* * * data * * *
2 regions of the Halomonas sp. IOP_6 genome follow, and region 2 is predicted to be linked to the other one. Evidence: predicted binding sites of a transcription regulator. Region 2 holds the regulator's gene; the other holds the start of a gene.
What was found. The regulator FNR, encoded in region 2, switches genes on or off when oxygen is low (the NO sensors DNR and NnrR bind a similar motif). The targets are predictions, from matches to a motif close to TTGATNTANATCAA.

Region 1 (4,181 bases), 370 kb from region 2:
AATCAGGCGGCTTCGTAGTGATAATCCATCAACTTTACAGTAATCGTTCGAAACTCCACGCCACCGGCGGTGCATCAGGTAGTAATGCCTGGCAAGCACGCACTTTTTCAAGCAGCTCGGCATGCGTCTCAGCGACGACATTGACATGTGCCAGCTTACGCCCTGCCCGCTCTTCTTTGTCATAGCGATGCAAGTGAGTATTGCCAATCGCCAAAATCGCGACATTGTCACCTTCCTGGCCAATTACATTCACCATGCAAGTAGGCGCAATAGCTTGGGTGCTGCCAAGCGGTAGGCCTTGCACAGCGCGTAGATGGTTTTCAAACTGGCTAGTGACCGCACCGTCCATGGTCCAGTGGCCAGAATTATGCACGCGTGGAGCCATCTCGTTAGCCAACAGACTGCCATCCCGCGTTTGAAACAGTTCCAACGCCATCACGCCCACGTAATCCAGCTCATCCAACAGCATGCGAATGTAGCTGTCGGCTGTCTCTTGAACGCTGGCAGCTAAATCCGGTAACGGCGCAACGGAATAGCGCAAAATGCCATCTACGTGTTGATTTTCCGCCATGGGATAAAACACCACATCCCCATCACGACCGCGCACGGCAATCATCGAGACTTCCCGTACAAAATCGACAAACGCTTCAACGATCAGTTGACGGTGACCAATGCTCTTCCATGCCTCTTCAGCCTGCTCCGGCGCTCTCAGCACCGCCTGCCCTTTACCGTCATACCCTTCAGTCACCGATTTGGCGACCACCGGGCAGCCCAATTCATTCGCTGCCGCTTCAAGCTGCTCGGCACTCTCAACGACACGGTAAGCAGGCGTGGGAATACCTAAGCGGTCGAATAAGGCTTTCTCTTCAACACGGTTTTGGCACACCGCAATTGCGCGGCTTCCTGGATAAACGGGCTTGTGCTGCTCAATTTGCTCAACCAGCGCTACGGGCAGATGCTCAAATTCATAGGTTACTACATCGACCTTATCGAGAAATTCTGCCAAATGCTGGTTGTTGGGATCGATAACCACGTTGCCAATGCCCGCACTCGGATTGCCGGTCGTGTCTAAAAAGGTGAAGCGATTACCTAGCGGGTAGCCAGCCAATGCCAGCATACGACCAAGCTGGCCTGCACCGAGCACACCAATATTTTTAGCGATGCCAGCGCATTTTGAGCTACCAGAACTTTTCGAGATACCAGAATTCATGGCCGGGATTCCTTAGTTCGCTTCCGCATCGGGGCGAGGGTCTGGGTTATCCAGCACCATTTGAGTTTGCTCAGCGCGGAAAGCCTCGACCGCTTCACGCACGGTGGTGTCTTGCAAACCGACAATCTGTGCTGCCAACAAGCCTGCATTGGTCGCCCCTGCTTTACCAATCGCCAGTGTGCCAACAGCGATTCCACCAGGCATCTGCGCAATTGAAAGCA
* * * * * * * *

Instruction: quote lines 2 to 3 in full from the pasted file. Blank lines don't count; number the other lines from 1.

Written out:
What was found. The regulator FNR, encoded in region 2, switches genes on or off when oxygen is low (the NO sensors DNR and NnrR bind a similar motif). The targets are predictions, from matches to a motif close to TTGATNTANATCAA.

Region 1 (4,181 bases), 370 kb from region 2: